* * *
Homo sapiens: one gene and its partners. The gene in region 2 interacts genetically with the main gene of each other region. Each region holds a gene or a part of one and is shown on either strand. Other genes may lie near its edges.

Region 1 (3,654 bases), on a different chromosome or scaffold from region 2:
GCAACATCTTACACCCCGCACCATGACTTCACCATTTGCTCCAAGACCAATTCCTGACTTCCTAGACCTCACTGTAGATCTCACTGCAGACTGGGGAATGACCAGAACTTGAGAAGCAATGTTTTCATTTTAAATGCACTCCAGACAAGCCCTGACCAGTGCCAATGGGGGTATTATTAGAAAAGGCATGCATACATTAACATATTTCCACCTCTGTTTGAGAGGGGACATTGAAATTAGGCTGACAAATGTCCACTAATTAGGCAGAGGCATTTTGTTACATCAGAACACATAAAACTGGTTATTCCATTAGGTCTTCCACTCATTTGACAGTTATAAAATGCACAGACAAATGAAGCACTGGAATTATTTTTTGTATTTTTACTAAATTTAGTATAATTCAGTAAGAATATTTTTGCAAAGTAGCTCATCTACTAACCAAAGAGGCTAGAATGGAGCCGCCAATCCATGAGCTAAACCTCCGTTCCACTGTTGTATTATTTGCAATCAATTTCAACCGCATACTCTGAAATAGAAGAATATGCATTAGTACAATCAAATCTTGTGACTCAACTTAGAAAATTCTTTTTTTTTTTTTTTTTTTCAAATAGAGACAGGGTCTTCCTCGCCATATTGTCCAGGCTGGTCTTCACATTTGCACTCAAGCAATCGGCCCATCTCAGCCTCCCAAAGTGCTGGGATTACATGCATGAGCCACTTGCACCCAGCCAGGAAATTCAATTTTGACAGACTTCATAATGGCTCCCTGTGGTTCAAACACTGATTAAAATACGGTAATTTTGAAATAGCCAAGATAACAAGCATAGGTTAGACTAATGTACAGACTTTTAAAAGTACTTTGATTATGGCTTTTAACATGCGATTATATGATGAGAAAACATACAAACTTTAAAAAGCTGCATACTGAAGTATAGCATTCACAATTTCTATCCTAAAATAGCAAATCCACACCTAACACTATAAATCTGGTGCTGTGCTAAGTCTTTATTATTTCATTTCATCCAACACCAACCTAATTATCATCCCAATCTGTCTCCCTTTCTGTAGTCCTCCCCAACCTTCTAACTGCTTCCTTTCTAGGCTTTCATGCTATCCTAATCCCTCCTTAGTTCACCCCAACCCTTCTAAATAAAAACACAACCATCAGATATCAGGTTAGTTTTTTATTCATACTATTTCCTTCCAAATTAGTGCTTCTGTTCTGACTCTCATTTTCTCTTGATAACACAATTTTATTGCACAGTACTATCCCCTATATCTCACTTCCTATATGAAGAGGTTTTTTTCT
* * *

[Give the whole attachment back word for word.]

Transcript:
Homo sapiens: one gene and its partners. The gene in region 2 interacts genetically with the main gene of each other region. Each region holds a gene or a part of one and is shown on either strand. Other genes may lie near its edges.

Region 1 (3,654 bases), on a different chromosome or scaffold from region 2:
GCAACATCTTACACCCCGCACCATGACTTCACCATTTGCTCCAAGACCAATTCCTGACTTCCTAGACCTCACTGTAGATCTCACTGCAGACTGGGGAATGACCAGAACTTGAGAAGCAATGTTTTCATTTTAAATGCACTCCAGACAAGCCCTGACCAGTGCCAATGGGGGTATTATTAGAAAAGGCATGCATACATTAACATATTTCCACCTCTGTTTGAGAGGGGACATTGAAATTAGGCTGACAAATGTCCACTAATTAGGCAGAGGCATTTTGTTACATCAGAACACATAAAACTGGTTATTCCATTAGGTCTTCCACTCATTTGACAGTTATAAAATGCACAGACAAATGAAGCACTGGAATTATTTTTTGTATTTTTACTAAATTTAGTATAATTCAGTAAGAATATTTTTGCAAAGTAGCTCATCTACTAACCAAAGAGGCTAGAATGGAGCCGCCAATCCATGAGCTAAACCTCCGTTCCACTGTTGTATTATTTGCAATCAATTTCAACCGCATACTCTGAAATAGAAGAATATGCATTAGTACAATCAAATCTTGTGACTCAACTTAGAAAATTCTTTTTTTTTTTTTTTTTTTCAAATAGAGACAGGGTCTTCCTCGCCATATTGTCCAGGCTGGTCTTCACATTTGCACTCAAGCAATCGGCCCATCTCAGCCTCCCAAAGTGCTGGGATTACATGCATGAGCCACTTGCACCCAGCCAGGAAATTCAATTTTGACAGACTTCATAATGGCTCCCTGTGGTTCAAACACTGATTAAAATACGGTAATTTTGAAATAGCCAAGATAACAAGCATAGGTTAGACTAATGTACAGACTTTTAAAAGTACTTTGATTATGGCTTTTAACATGCGATTATATGATGAGAAAACATACAAACTTTAAAAAGCTGCATACTGAAGTATAGCATTCACAATTTCTATCCTAAAATAGCAAATCCACACCTAACACTATAAATCTGGTGCTGTGCTAAGTCTTTATTATTTCATTTCATCCAACACCAACCTAATTATCATCCCAATCTGTCTCCCTTTCTGTAGTCCTCCCCAACCTTCTAACTGCTTCCTTTCTAGGCTTTCATGCTATCCTAATCCCTCCTTAGTTCACCCCAACCCTTCTAAATAAAAACACAACCATCAGATATCAGGTTAGTTTTTTATTCATACTATTTCCTTCCAAATTAGTGCTTCTGTTCTGACTCTCATTTTCTCTTGATAACACAATTTTATTGCACAGTACTATCCCCTATATCTCACTTCCTATATGAAGAGGTTTTTTTCT